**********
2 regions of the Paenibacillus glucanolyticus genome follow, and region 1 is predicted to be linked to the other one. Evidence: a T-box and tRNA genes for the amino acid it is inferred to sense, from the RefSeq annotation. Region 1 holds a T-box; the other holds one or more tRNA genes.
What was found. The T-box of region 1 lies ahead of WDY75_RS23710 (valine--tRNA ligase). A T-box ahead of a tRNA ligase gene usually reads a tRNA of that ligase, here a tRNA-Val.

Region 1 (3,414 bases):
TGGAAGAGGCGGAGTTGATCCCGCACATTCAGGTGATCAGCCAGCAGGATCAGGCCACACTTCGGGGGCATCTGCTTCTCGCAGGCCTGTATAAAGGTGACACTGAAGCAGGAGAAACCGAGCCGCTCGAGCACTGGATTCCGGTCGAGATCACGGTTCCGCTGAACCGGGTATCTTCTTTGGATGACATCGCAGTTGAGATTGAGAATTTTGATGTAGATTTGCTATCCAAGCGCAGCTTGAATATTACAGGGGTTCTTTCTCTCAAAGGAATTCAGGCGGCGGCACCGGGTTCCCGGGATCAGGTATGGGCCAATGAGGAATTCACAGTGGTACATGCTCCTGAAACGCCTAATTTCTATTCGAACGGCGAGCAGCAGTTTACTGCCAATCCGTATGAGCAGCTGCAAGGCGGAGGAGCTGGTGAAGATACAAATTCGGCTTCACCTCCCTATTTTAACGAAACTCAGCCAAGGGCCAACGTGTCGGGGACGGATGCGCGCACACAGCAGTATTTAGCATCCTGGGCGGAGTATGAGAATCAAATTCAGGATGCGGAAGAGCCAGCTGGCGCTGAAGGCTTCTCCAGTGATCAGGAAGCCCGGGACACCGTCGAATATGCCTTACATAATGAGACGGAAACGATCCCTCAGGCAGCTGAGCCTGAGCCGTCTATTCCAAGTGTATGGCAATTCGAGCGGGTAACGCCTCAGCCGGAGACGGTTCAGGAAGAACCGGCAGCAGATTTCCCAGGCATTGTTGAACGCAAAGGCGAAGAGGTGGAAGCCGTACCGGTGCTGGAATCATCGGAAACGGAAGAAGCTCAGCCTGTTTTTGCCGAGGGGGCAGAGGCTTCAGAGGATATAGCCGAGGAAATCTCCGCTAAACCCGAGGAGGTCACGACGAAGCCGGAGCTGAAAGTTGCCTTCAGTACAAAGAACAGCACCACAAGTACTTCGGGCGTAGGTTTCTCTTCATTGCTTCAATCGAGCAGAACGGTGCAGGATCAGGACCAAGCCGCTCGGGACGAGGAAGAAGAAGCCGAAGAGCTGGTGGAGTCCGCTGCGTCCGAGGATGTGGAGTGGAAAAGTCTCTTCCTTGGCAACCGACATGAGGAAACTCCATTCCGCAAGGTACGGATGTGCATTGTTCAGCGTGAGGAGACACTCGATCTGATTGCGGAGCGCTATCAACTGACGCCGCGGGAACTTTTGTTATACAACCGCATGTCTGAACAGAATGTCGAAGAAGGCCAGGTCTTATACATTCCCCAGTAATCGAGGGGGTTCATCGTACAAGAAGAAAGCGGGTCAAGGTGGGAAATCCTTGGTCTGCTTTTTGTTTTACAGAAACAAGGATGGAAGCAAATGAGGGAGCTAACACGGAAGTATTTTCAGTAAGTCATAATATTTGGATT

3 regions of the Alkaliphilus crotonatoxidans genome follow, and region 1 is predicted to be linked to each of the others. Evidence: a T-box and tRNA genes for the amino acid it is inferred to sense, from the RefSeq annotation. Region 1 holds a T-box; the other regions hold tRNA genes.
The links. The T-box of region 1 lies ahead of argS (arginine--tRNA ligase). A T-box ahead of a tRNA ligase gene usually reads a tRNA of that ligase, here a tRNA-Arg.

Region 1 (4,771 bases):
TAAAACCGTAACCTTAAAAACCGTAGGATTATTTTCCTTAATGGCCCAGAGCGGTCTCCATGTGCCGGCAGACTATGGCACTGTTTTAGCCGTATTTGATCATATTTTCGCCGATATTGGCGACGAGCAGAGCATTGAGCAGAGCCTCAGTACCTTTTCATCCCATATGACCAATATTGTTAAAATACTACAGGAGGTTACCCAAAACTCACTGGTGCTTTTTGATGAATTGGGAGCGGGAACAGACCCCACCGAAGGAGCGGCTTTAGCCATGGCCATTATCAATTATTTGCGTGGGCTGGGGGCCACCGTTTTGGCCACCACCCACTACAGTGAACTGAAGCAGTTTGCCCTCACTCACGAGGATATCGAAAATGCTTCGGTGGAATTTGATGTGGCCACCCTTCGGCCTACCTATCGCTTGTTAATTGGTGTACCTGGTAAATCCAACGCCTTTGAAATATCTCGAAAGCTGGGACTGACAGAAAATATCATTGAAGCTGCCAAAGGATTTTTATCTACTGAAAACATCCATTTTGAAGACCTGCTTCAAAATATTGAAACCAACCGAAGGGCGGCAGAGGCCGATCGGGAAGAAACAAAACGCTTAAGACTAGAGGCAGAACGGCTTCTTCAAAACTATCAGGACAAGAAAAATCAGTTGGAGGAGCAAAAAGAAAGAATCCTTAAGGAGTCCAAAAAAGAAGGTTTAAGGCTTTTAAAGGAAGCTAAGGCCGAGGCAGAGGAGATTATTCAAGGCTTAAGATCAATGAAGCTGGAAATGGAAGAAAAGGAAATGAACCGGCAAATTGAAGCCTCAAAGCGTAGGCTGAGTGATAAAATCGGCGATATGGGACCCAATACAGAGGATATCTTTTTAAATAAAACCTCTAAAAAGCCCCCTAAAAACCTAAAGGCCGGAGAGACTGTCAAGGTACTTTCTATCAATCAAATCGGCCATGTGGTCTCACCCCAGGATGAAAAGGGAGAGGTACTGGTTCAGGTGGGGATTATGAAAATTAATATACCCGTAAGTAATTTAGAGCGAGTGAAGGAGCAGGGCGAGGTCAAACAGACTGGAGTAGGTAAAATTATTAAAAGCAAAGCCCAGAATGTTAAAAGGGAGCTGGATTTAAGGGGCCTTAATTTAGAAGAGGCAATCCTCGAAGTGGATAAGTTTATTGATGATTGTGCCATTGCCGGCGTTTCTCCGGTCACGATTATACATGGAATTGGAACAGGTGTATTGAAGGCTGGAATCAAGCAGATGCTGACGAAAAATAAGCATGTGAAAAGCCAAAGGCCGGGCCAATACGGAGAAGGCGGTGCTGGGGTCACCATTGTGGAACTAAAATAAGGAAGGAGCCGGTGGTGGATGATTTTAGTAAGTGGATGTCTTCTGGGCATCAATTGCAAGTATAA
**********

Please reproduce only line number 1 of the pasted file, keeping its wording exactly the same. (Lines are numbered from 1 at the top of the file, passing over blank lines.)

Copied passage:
2 regions of the Paenibacillus glucanolyticus genome follow, and region 1 is predicted to be linked to the other one. Evidence: a T-box and tRNA genes for the amino acid it is inferred to sense, from the RefSeq annotation. Region 1 holds a T-box; the other holds one or more tRNA genes.